06 September 2008

Links, reviews, etc. - Week ending 6 September 2008

Welcome to the end of another week!

  • I have no idea when my website for Sylvia Plath, A celebration, this is will be back up. The files are where they need to be, but the content doesn't appear to be live. Fingers crossed it is soon. For any teachers, students, or frequent visitors, please accept my deepest apologies for any inconvenience this down time may be causing. As a stopgap, you can always view the cached page, to get some of the content.
  • Event: From 11 September - 13 September 2008, in Philadelphia, The Ophelia Project is "a poetic journey into the worlds and writing of Virginia Woolf, Anne Sexton and Sylvia Plath." The performance is 60 minutes, and will be held at the Media Bureau (MBN) Studios725 N 4th St, Philadelphia. If anyone down there makes it, please post a comment! The work is the creation of Rachel Bowditch, anyone seeking more information on her should click here.
  • Plath is discussed in Anonymity: A Secret History of English Literature by John Mullan. The book was recently reviewed in the Wall Street Journal (September 4, 2008, page A17). John Gross is the reviewer. The book discusses anonymously or pseudonymously published books. Just to think, had Plath not wanted to publish The Bell Jar under the name Victoria Lucas, she might have missed making this book.
  • Andrian Mourby spent some time recently in Yorkshire.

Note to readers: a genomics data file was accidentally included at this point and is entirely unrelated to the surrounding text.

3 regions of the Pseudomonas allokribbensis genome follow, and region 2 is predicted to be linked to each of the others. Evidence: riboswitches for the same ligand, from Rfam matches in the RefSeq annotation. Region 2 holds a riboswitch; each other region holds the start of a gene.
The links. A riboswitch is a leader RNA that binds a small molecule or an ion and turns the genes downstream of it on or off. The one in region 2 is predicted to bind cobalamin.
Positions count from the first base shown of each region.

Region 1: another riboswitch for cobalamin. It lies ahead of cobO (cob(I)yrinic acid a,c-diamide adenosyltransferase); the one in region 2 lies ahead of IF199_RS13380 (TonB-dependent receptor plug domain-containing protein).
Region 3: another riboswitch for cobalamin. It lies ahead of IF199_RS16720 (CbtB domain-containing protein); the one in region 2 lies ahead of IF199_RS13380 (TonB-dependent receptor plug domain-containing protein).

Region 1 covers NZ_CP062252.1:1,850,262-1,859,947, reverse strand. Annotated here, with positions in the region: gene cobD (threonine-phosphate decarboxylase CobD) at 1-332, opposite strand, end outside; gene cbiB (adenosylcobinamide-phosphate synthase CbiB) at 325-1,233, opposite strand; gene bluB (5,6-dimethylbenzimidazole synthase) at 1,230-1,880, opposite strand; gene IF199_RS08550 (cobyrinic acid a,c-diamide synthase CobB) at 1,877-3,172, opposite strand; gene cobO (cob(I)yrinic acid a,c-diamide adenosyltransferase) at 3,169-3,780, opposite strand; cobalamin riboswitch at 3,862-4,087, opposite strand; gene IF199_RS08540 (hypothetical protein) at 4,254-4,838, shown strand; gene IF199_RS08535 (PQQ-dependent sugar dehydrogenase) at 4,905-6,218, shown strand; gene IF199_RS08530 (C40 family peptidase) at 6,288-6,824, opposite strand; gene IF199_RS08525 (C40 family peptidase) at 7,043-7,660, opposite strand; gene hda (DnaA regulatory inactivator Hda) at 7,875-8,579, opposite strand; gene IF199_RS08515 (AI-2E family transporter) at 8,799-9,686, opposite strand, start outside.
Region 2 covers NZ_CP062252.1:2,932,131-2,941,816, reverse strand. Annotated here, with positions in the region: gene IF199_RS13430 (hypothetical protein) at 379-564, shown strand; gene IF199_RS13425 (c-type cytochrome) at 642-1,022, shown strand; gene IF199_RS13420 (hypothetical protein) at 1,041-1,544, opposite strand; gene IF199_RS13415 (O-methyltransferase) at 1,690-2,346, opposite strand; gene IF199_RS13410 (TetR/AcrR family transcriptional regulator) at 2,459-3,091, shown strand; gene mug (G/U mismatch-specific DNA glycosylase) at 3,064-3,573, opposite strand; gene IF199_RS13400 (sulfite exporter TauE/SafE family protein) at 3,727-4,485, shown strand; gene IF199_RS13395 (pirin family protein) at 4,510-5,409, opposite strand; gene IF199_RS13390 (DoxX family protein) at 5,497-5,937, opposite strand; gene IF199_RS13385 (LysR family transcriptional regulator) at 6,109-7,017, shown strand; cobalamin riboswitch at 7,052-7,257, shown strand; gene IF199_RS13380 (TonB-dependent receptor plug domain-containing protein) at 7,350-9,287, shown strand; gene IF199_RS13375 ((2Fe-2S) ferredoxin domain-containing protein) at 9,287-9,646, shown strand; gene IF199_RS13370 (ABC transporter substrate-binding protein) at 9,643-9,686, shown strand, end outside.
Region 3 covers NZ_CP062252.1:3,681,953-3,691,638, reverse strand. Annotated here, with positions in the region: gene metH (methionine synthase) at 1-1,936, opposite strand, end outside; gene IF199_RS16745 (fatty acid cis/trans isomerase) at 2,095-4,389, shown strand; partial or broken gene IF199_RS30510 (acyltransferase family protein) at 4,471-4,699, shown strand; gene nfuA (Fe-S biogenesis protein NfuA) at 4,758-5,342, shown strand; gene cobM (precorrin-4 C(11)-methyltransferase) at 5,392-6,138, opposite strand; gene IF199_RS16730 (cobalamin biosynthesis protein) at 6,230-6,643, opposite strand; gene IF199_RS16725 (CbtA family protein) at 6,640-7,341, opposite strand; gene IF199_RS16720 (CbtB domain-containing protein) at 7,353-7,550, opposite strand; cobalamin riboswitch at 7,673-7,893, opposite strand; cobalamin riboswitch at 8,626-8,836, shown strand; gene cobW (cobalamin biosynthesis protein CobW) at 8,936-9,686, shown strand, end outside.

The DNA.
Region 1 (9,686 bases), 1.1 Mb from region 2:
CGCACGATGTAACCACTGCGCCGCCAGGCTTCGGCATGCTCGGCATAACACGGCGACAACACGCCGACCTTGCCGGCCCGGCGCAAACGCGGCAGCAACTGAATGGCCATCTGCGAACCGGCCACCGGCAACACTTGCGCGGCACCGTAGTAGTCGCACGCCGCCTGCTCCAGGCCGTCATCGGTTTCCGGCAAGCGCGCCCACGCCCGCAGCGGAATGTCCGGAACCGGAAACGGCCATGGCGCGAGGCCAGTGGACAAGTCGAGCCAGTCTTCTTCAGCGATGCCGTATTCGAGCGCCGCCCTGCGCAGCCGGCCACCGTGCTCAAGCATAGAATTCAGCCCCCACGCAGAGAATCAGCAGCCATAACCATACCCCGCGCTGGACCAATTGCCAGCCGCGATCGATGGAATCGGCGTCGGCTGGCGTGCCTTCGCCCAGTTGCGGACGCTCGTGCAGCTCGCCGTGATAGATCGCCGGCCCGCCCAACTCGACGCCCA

• Event: On a similar note, from 22-28 October, there will be a Ted Hughes Festival in Mytholmroyd, the town where Hughes was born. This year, 2008, marks the tenth anniversary of Hughes's death. For more information on the festival, please visit The Elmet Trust. Anyone going please feel free to send me impressions, reviews, etc. and I'll post them on the blog.
  • Lastly, this week I made a small, interesting Plath-related discovery at the Woodberry Poetry Room. Stay tuned, as I'll write more about it in a separate blog post in the coming week(s).

Have a nice weekend. Remember to read Plath Profiles. From an anonymous review (not in Mullan's book), "Hours of interesting reading."

1 comment :

Candice said...

Not sure if you know about Yann Martel's mission to send Prime Minister Stephen Harper a book every two weeks. He accompanies each one with a detailed letter and when I remember to, I check his website. I hadn't in ages and found that he sent Birthday Letters at one point. Thought it was worth a look by my favorite Plath scholar. :)


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